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05-20-2013, 04:43 AM
  #47
Sturminator
I voted for Kodos
 
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Quote:
Originally Posted by Bring Back Scuderi View Post
I don't understand how you think all of those guys are more apt to handle the physical game...
You don't understand how guys like Broadbent and Gillies are better equipped than Larmer to handle physical defensemen along the boards?! Really? When we use the term "grit" in the ATD, two things are meant: size/power and the willingness to use it. Steve Larmer was a very willing scrapper in the NHL. He was not a particularly powerful one.

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So the quotes on Schriner and Larmer don't suffice, but discrepancies in all-star voting show that Jackson had pretty good intangibles? That seems...convenient. Are we going to suggest Jackson wasn't a poor defensive player too because of his all-star record?
I don't see the need for this. As far as I know, neither Schriner nor Jackson was much defensively. In case anyone still has the wrong idea about Schriner's defense:

http://nitzyshockeyden.blogspot.de/2...angers-of.html

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The 33 year-old Schriner would be shutout in his 8th game but notched 2 goals on Nov 8, 1944 in his 9th match of the season, the game in which he would be injured. Schriner was quoted afterwards: "That's one time the coach can't say I wasn't backchecking." The Toronto Star described the injury; "Schriner says he was cruising in home waters looking for a stray puck when he saw Mush March pounce and start for (goaltender) McCool with dirt in his eye. He swung along with Mush and next thing he knew he was mushed into the steel upright. 'You should see this leg', said he,'It's turned hard like cement.' Sweeney thinks the fibre leg pad he wore saved the limb from a fracture."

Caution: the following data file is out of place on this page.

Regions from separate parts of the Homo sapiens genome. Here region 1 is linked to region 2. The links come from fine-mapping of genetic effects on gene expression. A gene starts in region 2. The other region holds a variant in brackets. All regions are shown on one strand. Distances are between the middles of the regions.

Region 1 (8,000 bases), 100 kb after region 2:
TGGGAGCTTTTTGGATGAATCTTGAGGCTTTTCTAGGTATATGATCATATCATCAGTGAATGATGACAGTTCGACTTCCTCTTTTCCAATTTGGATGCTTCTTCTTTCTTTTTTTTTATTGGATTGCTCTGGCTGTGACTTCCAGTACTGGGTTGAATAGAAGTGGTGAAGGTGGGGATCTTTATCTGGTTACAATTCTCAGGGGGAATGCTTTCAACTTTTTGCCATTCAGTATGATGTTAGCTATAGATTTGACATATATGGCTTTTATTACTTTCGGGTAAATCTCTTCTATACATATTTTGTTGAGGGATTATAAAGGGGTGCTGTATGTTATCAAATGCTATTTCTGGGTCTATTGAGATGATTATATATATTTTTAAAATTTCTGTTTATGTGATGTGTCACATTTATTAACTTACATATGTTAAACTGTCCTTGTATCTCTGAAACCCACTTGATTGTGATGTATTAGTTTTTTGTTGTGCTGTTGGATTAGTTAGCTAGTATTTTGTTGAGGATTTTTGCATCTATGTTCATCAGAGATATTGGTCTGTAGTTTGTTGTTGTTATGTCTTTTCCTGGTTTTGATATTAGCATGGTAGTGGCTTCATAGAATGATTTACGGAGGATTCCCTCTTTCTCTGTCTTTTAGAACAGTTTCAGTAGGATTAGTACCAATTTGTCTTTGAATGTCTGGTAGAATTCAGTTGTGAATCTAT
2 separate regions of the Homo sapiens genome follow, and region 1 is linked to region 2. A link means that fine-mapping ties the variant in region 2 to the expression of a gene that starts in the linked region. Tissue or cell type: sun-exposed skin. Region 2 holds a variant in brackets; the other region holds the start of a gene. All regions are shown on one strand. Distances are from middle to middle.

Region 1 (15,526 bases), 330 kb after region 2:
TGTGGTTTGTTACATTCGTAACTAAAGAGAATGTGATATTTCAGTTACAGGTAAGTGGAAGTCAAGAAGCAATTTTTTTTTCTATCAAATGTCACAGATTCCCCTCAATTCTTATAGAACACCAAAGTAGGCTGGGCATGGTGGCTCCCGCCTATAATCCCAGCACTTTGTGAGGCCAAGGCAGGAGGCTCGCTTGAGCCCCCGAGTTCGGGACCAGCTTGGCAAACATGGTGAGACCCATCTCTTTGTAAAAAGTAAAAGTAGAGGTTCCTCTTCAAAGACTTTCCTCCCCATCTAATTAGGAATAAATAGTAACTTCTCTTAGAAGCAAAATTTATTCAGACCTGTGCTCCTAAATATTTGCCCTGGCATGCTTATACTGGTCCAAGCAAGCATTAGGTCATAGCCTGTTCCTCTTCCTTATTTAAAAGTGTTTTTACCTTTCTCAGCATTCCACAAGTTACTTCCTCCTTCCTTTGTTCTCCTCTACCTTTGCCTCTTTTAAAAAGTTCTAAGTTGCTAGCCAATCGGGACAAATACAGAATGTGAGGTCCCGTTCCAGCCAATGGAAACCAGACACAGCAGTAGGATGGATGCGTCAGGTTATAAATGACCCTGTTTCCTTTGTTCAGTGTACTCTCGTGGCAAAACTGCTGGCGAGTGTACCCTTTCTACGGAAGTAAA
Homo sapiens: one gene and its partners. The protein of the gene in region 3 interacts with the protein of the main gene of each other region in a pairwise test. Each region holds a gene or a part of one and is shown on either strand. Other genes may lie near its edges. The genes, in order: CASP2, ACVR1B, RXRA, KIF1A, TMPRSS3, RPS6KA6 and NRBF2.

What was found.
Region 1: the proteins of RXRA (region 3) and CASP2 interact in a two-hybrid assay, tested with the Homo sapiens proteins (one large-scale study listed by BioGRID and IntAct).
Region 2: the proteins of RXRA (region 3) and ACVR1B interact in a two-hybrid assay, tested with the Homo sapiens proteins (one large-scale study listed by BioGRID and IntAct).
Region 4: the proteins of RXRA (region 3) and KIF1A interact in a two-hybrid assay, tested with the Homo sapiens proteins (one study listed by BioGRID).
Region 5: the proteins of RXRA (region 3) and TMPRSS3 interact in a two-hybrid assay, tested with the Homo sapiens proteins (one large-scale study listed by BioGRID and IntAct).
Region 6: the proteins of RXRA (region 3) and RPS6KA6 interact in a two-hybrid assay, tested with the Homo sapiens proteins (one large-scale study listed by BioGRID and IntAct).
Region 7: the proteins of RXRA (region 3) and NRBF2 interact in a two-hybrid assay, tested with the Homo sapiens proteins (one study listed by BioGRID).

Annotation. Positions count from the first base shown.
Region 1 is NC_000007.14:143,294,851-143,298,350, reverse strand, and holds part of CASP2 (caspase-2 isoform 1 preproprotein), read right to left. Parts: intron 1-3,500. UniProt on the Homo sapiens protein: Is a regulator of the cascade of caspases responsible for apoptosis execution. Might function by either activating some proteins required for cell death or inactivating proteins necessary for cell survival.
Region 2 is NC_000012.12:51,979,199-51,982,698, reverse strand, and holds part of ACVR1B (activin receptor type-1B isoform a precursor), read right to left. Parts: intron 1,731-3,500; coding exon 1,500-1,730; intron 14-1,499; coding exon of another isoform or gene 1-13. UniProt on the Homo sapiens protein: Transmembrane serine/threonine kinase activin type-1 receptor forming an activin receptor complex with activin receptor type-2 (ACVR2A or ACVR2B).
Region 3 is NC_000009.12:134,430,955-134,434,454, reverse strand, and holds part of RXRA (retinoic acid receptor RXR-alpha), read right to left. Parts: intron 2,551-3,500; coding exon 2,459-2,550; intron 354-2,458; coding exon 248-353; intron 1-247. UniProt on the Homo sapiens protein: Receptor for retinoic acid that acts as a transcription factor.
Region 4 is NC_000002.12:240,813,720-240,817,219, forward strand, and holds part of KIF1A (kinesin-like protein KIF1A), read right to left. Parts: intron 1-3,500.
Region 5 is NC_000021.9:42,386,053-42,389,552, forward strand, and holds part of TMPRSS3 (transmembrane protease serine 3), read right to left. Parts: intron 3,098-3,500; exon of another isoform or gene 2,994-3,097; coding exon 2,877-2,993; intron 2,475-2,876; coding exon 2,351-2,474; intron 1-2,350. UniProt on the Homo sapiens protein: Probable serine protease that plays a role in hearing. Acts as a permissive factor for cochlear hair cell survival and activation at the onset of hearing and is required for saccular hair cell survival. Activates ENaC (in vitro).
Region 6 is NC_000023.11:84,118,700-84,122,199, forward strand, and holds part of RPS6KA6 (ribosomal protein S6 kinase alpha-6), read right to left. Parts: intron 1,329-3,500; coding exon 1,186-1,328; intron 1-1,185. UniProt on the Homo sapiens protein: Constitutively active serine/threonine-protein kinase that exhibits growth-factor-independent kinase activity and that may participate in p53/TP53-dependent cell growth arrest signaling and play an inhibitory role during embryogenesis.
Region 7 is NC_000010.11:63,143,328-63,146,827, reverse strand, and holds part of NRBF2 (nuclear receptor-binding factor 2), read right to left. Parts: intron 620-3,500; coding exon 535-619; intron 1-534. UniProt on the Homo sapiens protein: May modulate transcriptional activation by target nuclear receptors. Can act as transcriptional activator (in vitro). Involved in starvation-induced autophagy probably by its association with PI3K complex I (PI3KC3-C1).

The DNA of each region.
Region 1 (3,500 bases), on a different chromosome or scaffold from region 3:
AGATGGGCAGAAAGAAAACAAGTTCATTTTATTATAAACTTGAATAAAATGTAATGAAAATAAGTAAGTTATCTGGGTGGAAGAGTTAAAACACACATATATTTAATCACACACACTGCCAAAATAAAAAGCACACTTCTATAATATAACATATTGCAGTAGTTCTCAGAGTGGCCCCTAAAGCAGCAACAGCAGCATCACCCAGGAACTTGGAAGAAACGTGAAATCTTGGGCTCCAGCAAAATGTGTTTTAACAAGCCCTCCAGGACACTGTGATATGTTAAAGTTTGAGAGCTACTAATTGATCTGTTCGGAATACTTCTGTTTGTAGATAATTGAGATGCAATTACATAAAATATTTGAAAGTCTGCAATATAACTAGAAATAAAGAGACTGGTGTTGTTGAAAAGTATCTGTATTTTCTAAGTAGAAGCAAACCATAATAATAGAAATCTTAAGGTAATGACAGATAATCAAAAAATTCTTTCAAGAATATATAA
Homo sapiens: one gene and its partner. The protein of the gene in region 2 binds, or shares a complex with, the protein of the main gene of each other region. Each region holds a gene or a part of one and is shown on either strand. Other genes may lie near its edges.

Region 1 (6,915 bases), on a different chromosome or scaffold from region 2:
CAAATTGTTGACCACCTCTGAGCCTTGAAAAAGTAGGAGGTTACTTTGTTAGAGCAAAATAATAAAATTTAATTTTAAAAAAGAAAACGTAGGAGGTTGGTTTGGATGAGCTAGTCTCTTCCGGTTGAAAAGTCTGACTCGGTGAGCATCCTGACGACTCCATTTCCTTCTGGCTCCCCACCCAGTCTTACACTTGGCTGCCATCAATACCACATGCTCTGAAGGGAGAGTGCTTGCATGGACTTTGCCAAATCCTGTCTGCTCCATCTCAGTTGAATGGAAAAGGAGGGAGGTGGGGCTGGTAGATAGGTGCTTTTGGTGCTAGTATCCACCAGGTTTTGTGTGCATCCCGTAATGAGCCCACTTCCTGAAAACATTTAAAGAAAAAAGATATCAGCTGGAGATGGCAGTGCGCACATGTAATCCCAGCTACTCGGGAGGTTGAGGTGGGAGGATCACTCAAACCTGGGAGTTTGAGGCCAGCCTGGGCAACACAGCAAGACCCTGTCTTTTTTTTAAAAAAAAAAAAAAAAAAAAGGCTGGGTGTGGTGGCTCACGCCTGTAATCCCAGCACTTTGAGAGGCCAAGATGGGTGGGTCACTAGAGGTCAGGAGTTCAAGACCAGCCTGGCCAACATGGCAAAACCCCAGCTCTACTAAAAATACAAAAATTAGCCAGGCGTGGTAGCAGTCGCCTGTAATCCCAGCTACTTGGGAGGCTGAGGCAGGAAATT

Shades of Bill Cowley in that quote, with Schriner sarcastically referring to the fact that he rarely backchecked. I gather that Jackson wasn't much of a backchecker, either. The difference in their intangibles seems to lie in the fact that Jackson was an aggressive, physical player, while Schriner was likely something of a softie.

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Are Luce and Boucher really physical?
Both Luce and Boucher were relatively tough, but not overly physical. Quite a bit like Steve Larmer, actually.

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I don't see how your lineup is all that physically imposing outside of your second pair.
Hmmm...well, Art Coulter was an extremely physical player, and Ray Bourque, although not a big open-ice hitter, was very powerful in the trenches. This is well known, and I'm not going to waste time trying to "prove" it to you. Bobby Rowe was also an aggressive, physical player and the defensive backbone of the best team in the PCHA. So yes, other than the 5 minutes of ES icetime that Mathieu Schneider will play (against the AC's bottom units), every one of Montreal's defensemen is quite strong along the boards.

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